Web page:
The setting for today’s gospel is the Temple in Jerusalem. Jesus is teaching. The Cross lies ahead. The chief priests of the Temple and other authorities are threatened by the truth Jesus speaks, and are doing their best to undermine him. Those leaders have lost sight of the first and second commandments. They have put themselves in God’s place and made an idol of their own power.
So Jesus aims an allegorical arrow directly at them. In the story we just heard, the landowner is God, the vineyard is the Hebrew people. The wicked tenants are the leaders to whom God has entrusted the care, the spiritual wellbeing of the people. The leaders have betrayed that trust and refuse to be called to account by God’s emissaries—first the prophets, then God’s own son.
The message then still holds true: everything in the world belongs to God. We are merely stewards of what God has created and entrusted to us.
You and I are the tenants in God’s creation right now. We are stewards, responsible for the care of all creation and its preservation for future generations.
Lately I saw that stewardship modeled by an old friend in England. Debo Gage’s forebear, Sir John Gage, was an important official at the court of Henry VIII. In the 16th century, he amassed properties in Sussex and built Firle Place. The house is still in the family and Debo is part of the governing group. It sounds glamorous until you hear what it takes to care for such a place. At Firle, simply replacing the roof would take much more than we together raised for our work here.
But Firle is just part of thousands of acres still owned by the Gages. The family are stewards of it all: the land, the villages, and the lives of the people who dwell there. It’s a responsibility they take very seriously.
Five hundred years of history in that place have instilled in my friend and her family an awe-inspiring, exemplary ethic of stewardship and service. Her generation’s focus is preserving it for the communities—all the people–yet to come, as their forebears did. That long-term vision of stewardship recalls the famous one in the Iroquois Nations Constitution: “In every deliberation, we must consider the impact on the seventh generation.”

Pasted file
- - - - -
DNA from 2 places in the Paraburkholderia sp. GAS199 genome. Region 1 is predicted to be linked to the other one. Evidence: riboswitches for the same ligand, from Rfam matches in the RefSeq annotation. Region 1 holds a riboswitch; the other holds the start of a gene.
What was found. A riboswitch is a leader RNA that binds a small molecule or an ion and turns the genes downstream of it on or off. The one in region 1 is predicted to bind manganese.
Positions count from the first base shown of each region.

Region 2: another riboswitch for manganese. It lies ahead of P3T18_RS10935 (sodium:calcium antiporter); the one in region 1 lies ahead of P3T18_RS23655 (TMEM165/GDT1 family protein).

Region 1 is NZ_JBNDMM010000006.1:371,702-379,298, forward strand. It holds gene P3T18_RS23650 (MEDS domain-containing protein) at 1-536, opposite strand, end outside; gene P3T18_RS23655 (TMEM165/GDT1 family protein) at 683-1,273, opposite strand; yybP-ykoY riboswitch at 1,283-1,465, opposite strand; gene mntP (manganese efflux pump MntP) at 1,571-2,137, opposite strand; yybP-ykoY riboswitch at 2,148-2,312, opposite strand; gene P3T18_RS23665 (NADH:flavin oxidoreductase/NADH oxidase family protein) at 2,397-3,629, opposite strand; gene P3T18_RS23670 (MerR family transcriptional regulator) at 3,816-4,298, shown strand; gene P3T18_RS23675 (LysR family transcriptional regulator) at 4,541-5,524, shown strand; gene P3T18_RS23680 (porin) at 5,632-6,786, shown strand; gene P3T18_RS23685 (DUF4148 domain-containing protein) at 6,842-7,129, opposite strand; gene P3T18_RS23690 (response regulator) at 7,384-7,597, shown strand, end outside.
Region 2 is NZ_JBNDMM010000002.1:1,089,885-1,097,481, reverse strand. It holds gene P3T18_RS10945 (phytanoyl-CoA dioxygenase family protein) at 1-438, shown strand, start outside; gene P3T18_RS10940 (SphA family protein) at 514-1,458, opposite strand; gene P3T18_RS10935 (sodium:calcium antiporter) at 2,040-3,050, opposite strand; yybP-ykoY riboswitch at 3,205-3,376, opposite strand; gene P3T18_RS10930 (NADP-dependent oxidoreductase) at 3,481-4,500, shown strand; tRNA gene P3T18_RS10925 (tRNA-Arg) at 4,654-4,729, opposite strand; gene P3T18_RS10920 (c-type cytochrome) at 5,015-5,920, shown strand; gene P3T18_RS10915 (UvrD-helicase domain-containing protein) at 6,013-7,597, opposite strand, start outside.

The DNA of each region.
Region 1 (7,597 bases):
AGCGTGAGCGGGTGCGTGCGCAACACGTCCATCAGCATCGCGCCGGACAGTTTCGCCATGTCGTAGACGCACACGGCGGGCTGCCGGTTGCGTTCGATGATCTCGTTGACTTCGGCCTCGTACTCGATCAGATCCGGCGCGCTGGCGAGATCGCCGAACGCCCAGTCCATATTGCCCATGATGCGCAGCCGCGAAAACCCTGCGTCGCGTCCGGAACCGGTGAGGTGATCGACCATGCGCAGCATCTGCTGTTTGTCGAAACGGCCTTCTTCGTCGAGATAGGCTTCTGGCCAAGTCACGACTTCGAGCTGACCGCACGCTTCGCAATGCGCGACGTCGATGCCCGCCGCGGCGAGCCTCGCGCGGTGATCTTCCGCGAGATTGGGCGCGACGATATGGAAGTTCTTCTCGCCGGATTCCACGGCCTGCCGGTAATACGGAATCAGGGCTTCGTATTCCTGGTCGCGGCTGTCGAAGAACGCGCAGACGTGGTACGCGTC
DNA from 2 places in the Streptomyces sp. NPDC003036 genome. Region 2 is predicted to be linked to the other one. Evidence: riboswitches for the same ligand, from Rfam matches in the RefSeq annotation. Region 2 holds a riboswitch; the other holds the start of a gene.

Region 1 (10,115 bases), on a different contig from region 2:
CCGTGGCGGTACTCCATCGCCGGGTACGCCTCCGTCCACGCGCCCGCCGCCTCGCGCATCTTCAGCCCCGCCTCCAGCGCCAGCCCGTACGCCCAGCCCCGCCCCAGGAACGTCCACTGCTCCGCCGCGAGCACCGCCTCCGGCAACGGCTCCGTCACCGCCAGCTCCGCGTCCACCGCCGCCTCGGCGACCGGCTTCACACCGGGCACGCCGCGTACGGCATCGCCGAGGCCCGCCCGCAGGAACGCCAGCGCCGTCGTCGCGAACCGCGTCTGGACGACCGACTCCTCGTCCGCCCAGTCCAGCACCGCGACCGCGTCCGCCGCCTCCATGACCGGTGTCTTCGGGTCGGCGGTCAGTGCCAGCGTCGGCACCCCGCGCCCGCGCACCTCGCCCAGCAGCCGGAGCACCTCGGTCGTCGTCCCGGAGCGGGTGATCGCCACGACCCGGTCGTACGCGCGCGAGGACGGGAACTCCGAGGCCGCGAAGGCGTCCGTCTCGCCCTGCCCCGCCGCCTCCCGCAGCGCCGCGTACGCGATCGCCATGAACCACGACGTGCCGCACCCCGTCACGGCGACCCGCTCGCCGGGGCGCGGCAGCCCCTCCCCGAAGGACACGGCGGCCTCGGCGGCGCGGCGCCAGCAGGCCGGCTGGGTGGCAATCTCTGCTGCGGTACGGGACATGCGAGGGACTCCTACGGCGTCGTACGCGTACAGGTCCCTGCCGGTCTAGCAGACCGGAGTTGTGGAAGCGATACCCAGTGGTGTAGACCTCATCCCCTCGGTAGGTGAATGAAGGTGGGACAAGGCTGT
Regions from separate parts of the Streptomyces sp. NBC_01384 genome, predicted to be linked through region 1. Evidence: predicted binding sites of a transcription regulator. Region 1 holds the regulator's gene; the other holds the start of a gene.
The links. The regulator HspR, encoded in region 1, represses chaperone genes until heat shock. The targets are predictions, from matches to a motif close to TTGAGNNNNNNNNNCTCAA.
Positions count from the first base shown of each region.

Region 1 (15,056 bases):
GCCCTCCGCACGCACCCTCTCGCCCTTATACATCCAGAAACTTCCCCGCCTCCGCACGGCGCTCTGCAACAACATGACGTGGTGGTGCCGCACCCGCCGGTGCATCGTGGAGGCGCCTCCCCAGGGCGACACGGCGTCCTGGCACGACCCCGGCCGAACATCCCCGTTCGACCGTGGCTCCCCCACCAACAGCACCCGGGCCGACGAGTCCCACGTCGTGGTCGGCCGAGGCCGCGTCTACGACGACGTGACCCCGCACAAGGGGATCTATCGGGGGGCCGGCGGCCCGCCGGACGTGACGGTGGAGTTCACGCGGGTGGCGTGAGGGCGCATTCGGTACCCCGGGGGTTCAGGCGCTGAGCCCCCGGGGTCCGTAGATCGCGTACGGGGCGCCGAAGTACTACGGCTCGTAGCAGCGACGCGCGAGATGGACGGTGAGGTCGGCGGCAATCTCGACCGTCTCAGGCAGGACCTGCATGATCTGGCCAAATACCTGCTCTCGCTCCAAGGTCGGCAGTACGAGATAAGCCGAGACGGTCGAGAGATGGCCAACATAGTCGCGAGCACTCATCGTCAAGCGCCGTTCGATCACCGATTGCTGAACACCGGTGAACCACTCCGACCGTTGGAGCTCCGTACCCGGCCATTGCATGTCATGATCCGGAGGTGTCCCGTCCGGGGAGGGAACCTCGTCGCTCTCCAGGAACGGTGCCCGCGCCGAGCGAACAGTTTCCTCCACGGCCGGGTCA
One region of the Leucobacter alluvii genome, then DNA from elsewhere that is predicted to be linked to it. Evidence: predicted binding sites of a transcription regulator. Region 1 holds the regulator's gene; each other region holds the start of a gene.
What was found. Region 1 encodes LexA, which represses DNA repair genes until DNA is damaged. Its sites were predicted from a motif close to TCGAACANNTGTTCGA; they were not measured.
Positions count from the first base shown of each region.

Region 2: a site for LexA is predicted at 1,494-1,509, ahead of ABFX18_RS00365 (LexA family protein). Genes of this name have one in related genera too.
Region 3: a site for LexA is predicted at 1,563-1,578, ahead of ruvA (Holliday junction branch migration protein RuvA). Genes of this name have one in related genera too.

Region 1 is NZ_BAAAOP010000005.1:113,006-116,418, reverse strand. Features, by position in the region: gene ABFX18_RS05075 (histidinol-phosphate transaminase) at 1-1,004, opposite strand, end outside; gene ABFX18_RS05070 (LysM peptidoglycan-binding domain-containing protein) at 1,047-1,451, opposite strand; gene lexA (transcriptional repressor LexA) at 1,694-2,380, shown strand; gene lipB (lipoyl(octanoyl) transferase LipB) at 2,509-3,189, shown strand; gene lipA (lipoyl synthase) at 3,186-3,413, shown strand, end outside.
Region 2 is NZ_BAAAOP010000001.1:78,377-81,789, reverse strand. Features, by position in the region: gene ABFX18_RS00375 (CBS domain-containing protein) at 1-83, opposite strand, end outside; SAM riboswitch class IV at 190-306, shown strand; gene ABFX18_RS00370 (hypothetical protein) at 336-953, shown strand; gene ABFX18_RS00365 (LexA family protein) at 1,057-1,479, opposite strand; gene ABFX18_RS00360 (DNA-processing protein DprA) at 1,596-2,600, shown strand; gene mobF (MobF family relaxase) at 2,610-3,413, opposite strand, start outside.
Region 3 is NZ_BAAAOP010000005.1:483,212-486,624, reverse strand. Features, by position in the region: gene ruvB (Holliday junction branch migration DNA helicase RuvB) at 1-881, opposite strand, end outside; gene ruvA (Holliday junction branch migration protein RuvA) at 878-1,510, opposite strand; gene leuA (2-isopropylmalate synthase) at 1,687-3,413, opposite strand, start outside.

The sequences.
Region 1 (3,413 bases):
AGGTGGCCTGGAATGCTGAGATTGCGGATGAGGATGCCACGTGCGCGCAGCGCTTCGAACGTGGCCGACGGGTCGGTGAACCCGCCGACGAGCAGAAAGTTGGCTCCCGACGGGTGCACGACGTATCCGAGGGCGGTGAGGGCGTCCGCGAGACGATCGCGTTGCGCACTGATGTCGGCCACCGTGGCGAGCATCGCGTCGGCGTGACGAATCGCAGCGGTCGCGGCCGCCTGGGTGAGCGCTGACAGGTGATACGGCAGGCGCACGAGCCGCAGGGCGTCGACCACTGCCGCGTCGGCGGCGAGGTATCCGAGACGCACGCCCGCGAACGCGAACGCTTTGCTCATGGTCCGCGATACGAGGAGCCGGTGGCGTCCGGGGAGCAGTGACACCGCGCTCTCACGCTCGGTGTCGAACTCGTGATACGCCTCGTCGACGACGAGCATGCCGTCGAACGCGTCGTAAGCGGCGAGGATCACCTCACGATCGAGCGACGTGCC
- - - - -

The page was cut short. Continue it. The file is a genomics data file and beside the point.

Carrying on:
The Gage family and the Iroquois Nations alike are mindful stewards, intentionally caring for their places and their people. They are committed to the future, not just the present; to the wellbeing of people yet unborn, more than to their own. That’s what Jesus was calling the Temple elders to be.
At our best, you and I want to live that way, too. It’s a value I think we share and one reason that we are here together in church! So, as usual, I’m preaching to the choir and mostly to myself.
To get there we have to resist our individualist and consumer culture, which urges us to waste: to use and throw away. So I, for one, find myself often serving self and sometime serving others; often thinking about the present and far less about the long-term future. Those dichotomies in me came into sharper focus after being with Debo.
Then I thought about how recent events have reflected America’s stewardship.
Not well, looking at this place, planet Earth. Climate Change caused this year’s brutal round of hurricanes. Their fearsome power was stoked by the fact that the waters of the Gulf of Mexico never cooled last winter.
That had a devastating effect on people from many countries. American people are threatened further by our tolerance of racism and of gun violence. Both of those evils are rooted in fear. The good news is that in the moment of crisis–be it flood, earthquake, fire, or assault—love can overwhelm fear. We have seen people rush to help, even risk their lives in the hurricanes–to save others whom they might have feared. They did so again in the horrible massacre in Las Vegas one week ago.
Present/future, self/others: these dichotomies persist within each of us and within our society as a whole.
How do we resolve them, bring them into line to care for others and for the future? I think that direct personal experience–relationship/connection–makes all the difference.
Personal experience with people can foster compassion that moves us out of self and toward others. That is faithful stewardship of the love God has given us, freely shared. We do this instinctively in emergencies. Can’t we cultivate it mindfully in daily life?
Personal experience and affection are the key to good stewardship of “place,” as well. It’s how we repaired our Tower. Some folks doubted we could fund the work, since it wasn’t ‘sexy’. But we did it because it mattered to us. Caring for the Tower we are showing our gratitude for past generations and love for future ones, our willingness to give up something for ourselves now to benefit people we will never know. Most of us try to do the same with our family properties, the land and houses we love.
Jesus’ story invites us to honor God’s dominion, to take the feeling we have for our own places in the heart and let it grow until we give God’s creation the same loving care that we have for the particular places we cherish.
It’s up to each one of us. If we can bring that thoughtful care to every decision, we may yet preserve life as we know it on Earth.